My School Challenges when Implementing an Environmental Policy

By Ranjana Panigar
Mar 18th, 2019

I am made to sow the thistle for wheat, the nettle for a nourishing dainty:
I have planted a false oath in the earth; it has brought forth a Poison Tree:
I have chosen the serpent for a counselor, and the dog
For a schoolmaster to my children:
I have blotted out from light and living the dove and nightingale,
And I have caused the earthworm to beg from door to door:
I have taught the thief a secret path into the house of the just:
I have taught pale Artifice to spread his nets upon the morning.
My heavens are brass, my earth is iron, my moon a clod of clay,
My sun a pestilence burning at noon, and a vapour of death in night.

Like William  Blake, we live in unprecedented times, and I don’t think we know how to honestly confront our environmental situation. Facing an environmental situation that has no precedent, Blake’s radical imagination is a fascinating example of how a literary artist can forge new modes of expression in order to confront the contours of the shifting reality in which we live.

The educational clubs at St. Xavier´s Nevta (India) help in the holistic development of a child and provide a continuum of experiences from online to hands-on, inquiry –and activity based learning. Under the aegis of Rev. Father John Ravi, the students have exciting opportunities for enhancing learning, sharpening observation and problem-solving skills, and producing measurable outcomes. Being the co-ordinator of LTS Club (Leadership Training for Service), We have been striving to inculcate and develop amongst students a shift/transition  from “I consciousness to WE consciousness”. Under this maxim, I ,with my colleague Mam Ite along with Sister Binita, asked the students of the age group 10 to 16 years to watch an  advertisement about conservation of water.  It was about an arid Indian village Mangalaram ri Dhani in Rajasthan which woke up to a swanky shower cubicle in its midst one morning. To their surprise the water from the shower quenched the thirst of the entire village and yet the city dweller continued his shower.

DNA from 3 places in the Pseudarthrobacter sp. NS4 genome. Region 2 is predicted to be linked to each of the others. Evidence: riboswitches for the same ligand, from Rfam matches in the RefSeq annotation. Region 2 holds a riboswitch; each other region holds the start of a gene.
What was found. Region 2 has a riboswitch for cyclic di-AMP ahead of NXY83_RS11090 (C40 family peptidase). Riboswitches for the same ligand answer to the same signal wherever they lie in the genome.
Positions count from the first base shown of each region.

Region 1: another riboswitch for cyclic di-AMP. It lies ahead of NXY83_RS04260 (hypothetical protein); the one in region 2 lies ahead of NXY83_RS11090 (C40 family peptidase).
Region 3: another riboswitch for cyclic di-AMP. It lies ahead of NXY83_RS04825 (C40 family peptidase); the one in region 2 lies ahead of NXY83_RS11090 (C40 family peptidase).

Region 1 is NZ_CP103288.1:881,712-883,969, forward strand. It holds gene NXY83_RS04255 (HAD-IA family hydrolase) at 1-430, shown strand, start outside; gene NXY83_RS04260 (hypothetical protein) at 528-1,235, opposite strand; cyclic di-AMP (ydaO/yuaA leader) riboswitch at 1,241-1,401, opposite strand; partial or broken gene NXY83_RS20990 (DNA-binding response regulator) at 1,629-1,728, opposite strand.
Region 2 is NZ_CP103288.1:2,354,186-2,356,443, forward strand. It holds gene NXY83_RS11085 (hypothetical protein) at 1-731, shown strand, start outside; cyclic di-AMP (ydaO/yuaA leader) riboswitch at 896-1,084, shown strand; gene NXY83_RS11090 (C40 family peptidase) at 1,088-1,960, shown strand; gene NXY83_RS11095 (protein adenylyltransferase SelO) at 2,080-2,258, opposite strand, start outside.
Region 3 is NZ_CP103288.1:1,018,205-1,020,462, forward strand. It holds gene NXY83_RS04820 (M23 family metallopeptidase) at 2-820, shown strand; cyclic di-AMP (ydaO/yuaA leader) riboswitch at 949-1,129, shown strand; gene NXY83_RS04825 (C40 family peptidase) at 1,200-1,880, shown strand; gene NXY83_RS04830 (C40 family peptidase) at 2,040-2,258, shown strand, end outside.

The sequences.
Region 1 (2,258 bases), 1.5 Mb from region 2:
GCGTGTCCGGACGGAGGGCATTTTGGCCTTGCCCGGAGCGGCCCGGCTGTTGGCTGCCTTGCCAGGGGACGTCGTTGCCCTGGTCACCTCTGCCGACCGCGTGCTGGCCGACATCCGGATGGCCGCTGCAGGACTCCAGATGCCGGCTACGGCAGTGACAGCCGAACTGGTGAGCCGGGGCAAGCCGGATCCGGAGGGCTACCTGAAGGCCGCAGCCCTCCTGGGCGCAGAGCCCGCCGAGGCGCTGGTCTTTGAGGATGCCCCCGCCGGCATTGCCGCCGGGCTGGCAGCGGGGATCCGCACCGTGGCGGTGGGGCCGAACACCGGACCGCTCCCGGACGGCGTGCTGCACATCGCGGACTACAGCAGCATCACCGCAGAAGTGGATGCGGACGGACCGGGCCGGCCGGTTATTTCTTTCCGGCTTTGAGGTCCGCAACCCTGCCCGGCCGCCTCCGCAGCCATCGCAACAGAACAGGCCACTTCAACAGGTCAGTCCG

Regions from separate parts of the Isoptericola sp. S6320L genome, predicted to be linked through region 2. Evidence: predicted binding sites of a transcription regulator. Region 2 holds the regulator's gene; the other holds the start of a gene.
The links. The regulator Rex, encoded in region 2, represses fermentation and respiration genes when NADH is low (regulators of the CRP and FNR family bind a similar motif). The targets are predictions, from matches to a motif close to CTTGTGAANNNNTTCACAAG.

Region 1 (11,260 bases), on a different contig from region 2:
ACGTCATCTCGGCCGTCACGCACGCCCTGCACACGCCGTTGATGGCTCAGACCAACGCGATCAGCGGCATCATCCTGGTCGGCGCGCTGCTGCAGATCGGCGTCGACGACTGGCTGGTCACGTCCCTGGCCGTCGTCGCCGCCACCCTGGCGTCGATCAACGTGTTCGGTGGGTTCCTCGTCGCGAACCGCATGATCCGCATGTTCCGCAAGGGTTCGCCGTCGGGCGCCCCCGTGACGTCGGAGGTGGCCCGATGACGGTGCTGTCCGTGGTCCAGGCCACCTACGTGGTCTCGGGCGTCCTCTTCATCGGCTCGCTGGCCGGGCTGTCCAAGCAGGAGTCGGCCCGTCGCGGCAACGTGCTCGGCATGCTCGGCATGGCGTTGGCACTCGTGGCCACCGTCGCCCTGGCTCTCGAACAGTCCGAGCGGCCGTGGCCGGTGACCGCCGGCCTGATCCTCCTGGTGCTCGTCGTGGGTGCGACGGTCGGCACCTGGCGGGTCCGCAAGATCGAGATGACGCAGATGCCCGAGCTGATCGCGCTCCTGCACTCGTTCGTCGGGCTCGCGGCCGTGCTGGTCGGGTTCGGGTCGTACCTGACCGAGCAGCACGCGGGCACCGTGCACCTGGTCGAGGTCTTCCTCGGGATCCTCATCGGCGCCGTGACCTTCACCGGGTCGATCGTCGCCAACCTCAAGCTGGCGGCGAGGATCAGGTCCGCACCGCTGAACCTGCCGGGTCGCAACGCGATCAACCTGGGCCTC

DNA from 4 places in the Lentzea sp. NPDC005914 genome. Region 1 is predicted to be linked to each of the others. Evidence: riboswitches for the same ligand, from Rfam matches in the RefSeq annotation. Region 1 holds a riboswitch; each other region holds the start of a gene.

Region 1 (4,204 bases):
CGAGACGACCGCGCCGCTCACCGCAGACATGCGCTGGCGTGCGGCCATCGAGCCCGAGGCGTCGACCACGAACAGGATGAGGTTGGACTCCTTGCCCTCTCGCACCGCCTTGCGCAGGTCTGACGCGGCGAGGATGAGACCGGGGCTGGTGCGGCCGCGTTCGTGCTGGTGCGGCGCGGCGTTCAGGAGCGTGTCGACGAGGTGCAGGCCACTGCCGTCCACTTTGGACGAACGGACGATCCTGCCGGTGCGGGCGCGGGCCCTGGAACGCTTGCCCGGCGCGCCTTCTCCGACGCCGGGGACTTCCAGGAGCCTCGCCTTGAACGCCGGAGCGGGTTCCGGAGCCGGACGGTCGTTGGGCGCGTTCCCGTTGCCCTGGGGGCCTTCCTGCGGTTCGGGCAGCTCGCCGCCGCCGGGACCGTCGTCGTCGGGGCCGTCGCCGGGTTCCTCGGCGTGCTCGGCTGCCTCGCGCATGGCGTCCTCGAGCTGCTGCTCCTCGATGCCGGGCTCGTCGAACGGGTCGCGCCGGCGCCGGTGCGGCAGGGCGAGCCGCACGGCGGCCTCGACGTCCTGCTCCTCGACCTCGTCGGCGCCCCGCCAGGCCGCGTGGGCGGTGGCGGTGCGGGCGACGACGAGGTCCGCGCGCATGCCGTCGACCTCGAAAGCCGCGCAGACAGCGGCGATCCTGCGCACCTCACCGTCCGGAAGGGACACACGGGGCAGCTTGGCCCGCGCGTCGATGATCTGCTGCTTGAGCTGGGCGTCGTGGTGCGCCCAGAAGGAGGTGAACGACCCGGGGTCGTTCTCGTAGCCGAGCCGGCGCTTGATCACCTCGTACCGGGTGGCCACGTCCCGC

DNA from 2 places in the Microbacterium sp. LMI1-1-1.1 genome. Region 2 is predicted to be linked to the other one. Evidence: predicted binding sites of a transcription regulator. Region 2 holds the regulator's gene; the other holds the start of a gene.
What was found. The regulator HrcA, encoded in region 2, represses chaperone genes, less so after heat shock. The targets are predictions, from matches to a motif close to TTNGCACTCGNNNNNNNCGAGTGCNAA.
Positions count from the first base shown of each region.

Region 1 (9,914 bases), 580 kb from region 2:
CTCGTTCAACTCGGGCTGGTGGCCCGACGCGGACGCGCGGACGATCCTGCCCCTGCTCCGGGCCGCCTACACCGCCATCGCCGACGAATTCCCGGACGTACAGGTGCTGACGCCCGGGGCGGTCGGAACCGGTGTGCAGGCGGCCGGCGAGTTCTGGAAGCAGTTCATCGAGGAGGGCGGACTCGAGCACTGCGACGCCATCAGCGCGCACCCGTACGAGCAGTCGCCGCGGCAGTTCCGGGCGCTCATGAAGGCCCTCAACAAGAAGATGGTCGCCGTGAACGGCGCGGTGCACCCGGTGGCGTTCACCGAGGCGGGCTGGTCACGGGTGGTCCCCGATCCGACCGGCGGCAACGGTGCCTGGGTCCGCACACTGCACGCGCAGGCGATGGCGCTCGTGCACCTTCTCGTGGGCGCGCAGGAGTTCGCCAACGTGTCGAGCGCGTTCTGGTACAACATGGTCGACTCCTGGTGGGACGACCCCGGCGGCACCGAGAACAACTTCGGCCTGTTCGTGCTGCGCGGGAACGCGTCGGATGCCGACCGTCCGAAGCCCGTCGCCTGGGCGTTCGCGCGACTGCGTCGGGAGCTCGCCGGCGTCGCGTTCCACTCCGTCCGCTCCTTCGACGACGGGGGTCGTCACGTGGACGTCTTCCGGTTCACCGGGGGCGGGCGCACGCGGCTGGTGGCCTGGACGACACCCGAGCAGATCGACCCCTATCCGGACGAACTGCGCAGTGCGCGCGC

When questioned about the best part of the advertisement , their comments were revealing. “I will not waste water !” , “I will value and save water” etc. All of them seem to exude a new confidence in themselves and reflect a new appreciation of our environment.

St. Xaviers ,Nevta is budding as an environmentally active school, a LEARNSCAPE.  Caring for Nature is a Green Investment which will heap Green returns. The initiatives taken in this direction are banning plastic, Litter Prevention Drive, and Save Water Campaign. The former was started by Rev. Father and the latter two by the young environmentalists of the school. Students (Piyush Arya, Aryan Bhalot, and Kovid Rawat) have begun these campaigns at individual and at community level. Drums are kept to collect the unused potable water from the water bottles of the students, to reuse them to water plants in the campus.